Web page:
Pitfalls in the Automated Strengthening of Passwords

Open Access
Schmidt, David Eric
Graduate Program:
Computer Science and Engineering
Master of Science
Document Type:
Master Thesis
Date of Defense:
November 08, 2013
Committee Members:
  • Trent Ray Jaeger, Thesis Advisor
  • Patrick Drew Mcdaniel, Thesis Advisor
  • Lee David Coraor, Thesis Advisor
  • Password checking
  • Password creation policies
  • Information security
  • Strong authentication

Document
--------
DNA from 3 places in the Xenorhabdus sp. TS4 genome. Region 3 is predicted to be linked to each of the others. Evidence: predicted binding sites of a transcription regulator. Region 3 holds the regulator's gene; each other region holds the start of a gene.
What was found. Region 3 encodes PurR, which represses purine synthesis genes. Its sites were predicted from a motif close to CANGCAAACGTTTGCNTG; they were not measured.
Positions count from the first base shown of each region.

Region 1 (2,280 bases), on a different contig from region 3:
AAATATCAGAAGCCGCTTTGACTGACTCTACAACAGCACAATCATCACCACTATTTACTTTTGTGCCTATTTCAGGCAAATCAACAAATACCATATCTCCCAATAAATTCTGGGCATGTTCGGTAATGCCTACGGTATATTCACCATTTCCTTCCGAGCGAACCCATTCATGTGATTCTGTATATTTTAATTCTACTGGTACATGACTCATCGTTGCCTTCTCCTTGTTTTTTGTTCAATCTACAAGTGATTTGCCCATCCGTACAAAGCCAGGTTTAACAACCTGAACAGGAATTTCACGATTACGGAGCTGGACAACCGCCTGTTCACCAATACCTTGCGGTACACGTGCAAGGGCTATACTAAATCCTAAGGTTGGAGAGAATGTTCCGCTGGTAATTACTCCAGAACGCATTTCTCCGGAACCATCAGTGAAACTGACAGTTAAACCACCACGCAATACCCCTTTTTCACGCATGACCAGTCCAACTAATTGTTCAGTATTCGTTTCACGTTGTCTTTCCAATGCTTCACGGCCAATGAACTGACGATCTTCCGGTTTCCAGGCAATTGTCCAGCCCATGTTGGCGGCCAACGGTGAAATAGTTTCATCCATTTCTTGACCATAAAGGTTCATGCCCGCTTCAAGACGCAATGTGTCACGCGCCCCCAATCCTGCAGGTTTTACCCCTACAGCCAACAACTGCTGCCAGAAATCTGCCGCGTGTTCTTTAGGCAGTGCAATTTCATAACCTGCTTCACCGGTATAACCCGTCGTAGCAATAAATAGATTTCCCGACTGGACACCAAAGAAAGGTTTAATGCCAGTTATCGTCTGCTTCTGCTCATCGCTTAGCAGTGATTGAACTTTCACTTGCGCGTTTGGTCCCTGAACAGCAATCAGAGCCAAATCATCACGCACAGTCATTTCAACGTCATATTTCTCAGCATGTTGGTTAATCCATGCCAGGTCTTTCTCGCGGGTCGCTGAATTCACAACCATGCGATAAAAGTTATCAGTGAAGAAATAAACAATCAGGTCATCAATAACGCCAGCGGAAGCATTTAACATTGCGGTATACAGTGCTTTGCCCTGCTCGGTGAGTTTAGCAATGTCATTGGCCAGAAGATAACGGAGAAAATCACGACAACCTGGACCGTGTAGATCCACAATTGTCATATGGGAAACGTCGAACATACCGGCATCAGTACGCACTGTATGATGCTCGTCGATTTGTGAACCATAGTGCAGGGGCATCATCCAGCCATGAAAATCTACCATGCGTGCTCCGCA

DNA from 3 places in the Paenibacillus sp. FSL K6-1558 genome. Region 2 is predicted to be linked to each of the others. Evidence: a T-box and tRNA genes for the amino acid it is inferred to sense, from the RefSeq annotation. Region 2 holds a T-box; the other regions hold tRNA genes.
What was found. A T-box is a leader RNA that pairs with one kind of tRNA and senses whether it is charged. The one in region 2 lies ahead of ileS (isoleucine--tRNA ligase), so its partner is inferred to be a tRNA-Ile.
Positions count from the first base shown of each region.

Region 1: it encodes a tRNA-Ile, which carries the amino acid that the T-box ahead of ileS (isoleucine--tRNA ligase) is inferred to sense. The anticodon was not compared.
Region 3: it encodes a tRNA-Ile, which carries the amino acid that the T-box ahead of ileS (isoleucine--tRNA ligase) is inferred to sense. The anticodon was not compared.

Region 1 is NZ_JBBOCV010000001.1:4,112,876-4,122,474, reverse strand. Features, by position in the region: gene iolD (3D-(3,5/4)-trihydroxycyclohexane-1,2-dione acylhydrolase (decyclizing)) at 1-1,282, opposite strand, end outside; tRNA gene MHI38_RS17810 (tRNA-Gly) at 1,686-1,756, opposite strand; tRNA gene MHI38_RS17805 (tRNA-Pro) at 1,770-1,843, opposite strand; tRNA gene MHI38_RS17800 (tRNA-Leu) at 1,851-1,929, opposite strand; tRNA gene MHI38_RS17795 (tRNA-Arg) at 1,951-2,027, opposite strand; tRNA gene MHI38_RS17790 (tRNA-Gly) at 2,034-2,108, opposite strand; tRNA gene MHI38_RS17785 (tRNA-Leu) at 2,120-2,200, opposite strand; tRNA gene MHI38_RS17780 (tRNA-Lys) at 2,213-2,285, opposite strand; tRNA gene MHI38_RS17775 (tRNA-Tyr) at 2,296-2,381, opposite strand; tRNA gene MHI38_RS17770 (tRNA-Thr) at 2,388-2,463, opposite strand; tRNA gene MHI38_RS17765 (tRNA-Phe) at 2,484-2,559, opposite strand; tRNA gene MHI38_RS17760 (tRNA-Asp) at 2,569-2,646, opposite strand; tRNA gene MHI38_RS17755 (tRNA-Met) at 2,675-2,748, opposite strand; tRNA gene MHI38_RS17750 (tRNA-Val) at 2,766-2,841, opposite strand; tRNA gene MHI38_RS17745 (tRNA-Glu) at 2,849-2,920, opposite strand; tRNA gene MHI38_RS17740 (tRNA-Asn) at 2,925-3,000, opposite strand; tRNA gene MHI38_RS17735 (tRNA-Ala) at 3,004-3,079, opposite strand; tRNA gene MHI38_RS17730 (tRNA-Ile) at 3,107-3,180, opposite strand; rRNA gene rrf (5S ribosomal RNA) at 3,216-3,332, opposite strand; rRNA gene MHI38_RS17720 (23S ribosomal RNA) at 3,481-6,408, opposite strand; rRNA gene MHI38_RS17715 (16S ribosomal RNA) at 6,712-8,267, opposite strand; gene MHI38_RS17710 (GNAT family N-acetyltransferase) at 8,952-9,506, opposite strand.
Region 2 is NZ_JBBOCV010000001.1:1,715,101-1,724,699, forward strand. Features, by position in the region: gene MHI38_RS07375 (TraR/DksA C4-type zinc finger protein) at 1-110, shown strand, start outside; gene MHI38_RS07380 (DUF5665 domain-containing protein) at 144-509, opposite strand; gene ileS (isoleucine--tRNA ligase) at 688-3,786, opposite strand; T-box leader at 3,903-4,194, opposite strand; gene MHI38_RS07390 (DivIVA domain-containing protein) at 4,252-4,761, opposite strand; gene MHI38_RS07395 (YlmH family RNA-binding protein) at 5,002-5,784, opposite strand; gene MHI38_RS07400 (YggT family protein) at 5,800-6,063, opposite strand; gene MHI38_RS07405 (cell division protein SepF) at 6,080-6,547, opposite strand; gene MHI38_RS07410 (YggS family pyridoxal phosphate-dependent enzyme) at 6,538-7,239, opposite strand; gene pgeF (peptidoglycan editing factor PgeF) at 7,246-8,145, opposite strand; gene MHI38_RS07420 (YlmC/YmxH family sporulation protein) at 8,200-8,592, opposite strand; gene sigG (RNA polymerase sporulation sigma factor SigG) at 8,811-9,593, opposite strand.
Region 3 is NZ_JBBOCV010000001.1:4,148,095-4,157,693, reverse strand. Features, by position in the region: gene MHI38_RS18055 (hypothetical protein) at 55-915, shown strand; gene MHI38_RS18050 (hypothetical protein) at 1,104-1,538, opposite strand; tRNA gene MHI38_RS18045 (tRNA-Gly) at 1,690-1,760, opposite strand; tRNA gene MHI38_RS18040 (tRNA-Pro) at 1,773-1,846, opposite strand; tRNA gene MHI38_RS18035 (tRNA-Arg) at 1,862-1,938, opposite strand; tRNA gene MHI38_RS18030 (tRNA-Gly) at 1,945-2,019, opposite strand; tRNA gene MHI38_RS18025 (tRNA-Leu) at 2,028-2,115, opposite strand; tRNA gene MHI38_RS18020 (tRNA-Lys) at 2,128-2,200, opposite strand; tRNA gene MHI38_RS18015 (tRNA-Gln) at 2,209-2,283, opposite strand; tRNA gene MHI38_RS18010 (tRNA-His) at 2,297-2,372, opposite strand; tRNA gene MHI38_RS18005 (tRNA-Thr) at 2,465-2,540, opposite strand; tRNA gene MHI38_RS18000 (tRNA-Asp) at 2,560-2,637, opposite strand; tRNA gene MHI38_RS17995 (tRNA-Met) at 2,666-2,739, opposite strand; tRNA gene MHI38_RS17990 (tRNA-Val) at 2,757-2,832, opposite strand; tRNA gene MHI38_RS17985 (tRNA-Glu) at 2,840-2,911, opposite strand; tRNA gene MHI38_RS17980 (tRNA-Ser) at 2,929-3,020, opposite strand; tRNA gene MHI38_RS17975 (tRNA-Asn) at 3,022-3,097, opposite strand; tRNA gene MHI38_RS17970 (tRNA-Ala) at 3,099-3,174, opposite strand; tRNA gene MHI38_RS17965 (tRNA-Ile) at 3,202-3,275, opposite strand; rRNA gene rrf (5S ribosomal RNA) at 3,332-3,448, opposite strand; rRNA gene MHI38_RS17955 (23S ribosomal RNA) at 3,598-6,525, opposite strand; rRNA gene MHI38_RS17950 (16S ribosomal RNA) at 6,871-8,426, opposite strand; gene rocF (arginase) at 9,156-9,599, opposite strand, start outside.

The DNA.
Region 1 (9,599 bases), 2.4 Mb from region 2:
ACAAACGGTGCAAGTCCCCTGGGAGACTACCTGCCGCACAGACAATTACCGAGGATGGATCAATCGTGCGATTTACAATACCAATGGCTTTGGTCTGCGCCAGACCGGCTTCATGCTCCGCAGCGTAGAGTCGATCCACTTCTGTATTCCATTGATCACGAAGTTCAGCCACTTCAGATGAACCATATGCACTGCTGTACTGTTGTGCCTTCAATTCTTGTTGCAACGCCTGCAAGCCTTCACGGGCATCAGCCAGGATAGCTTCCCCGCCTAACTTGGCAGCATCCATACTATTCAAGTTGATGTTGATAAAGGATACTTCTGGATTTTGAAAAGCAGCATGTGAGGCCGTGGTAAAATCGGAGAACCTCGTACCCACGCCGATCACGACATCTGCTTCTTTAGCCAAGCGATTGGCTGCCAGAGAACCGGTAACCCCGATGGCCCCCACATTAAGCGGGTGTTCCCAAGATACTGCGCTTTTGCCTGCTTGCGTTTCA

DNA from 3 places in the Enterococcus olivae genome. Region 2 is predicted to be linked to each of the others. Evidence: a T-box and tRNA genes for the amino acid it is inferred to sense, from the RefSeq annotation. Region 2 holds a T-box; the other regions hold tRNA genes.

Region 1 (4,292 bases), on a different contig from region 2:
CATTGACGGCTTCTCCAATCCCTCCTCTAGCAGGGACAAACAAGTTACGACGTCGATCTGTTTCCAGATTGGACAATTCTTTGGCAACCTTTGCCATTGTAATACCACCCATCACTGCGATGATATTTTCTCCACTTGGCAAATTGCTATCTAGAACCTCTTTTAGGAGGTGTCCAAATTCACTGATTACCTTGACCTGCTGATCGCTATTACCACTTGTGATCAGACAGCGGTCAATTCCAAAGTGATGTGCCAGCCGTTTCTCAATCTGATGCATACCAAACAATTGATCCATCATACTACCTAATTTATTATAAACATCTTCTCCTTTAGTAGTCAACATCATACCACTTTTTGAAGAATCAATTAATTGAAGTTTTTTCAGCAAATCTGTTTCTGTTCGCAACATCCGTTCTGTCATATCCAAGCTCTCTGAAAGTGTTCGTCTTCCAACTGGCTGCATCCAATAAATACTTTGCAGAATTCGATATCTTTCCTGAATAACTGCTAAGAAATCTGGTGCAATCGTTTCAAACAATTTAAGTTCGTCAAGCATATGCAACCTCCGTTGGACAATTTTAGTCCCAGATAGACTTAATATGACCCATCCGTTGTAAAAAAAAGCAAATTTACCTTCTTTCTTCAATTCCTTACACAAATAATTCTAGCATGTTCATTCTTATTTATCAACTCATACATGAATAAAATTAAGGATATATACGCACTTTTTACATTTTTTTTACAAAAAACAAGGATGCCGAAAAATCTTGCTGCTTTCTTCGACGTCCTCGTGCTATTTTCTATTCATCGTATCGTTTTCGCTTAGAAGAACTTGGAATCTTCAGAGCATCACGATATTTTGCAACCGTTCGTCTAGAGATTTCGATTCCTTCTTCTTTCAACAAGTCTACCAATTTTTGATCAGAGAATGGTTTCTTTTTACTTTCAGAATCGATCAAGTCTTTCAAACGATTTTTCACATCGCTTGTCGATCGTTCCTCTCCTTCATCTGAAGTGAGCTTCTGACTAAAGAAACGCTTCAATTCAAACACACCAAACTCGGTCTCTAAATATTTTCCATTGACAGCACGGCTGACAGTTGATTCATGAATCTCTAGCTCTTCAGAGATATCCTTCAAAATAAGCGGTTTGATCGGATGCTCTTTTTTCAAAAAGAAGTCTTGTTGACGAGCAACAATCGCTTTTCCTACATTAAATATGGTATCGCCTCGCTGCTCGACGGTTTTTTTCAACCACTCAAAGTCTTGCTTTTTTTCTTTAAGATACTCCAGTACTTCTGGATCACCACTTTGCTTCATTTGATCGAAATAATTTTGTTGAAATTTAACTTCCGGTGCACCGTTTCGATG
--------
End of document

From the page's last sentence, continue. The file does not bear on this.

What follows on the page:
Passwords are the most common form of authentication for computer systems, and with good reason: they are simple, intuitive and require no extra device for their use. Unfortunately, users often choose weak passwords that are easy to guess. Various methods of helping users select strong passwords have been deployed, often in the form of requirements for the minimum length and number of character classes to use. Alternatively, a site could modify a user's password in order to make it more secure; strengthening algorithms have been proposed that extend/modify a user-supplied password until achieving sufficient strength. Researchers have suggested that it may be possible to balance password strength with memorability by limiting automated changes to one or two characters while evaluating the generated passwords' strength against known cracking algorithms. This thesis shows that passwords that were strengthened against the best known cracking algorithms are still susceptible to attack provided the adversary knows the strengthening algorithm. Two attacks are proposed: (1) by strengthening public password sets with the known algorithm, which increases the percentage of recovered passwords by a factor of 2-5, and (2) by a brute-force attack on the initial passwords and space of possible changes, recovering all passwords produced when a sufficiently weak initial password was suggested. As a result, Kerckhoffs's principle is not satisfied with respect to these automated password strengthening systems.